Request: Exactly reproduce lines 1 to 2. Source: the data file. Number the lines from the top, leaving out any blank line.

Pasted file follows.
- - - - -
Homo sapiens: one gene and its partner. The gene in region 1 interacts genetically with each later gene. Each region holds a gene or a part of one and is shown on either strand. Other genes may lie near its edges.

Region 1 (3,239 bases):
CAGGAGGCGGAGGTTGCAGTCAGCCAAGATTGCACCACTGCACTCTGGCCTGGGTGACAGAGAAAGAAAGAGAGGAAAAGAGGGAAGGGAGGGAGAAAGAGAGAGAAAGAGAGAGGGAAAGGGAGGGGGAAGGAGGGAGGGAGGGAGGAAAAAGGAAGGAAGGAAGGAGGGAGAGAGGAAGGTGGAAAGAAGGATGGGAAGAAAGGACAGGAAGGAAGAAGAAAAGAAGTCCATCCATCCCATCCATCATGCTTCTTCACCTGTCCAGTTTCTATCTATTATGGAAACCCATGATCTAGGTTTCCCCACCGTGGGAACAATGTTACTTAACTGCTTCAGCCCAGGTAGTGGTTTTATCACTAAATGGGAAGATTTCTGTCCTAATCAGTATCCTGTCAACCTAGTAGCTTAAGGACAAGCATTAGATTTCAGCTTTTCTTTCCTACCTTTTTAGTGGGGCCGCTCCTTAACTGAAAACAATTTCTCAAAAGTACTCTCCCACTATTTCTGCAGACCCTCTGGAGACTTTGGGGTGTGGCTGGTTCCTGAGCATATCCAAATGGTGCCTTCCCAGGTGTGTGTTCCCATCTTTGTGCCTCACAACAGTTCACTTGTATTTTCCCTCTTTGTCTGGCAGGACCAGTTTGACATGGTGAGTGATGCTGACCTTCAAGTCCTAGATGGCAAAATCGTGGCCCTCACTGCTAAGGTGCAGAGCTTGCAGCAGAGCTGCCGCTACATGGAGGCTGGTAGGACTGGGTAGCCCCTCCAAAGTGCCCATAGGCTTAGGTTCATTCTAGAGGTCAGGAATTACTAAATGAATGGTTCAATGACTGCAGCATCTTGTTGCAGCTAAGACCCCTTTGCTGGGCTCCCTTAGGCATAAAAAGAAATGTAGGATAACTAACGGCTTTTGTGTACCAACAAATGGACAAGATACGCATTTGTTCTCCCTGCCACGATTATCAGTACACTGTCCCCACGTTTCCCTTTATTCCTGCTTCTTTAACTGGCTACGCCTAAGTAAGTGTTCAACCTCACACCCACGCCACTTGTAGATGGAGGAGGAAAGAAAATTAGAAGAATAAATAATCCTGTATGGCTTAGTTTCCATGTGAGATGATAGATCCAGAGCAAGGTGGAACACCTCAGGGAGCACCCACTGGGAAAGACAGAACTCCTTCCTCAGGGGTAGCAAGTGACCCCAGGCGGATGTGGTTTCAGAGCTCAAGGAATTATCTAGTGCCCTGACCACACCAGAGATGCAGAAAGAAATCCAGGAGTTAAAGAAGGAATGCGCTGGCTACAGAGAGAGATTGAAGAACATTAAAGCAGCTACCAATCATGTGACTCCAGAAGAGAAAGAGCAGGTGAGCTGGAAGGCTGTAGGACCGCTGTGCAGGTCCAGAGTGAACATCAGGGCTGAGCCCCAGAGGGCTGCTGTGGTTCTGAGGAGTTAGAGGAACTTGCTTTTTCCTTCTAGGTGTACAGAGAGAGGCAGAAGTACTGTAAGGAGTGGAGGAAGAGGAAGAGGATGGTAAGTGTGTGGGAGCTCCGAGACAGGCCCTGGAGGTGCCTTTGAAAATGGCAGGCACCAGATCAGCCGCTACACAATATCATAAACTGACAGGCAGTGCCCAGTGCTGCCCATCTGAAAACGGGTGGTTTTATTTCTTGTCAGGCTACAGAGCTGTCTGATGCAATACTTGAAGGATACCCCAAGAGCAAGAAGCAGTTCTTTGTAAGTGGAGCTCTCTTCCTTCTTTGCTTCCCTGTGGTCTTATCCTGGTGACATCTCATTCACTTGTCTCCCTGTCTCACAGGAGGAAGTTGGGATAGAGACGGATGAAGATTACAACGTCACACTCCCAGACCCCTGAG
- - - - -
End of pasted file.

Homo sapiens: one gene and its partner. The gene in region 1 interacts genetically with each later gene. Each region holds a gene or a part of one and is shown on either strand. Other genes may lie near its edges.

Region 1 (3,239 bases):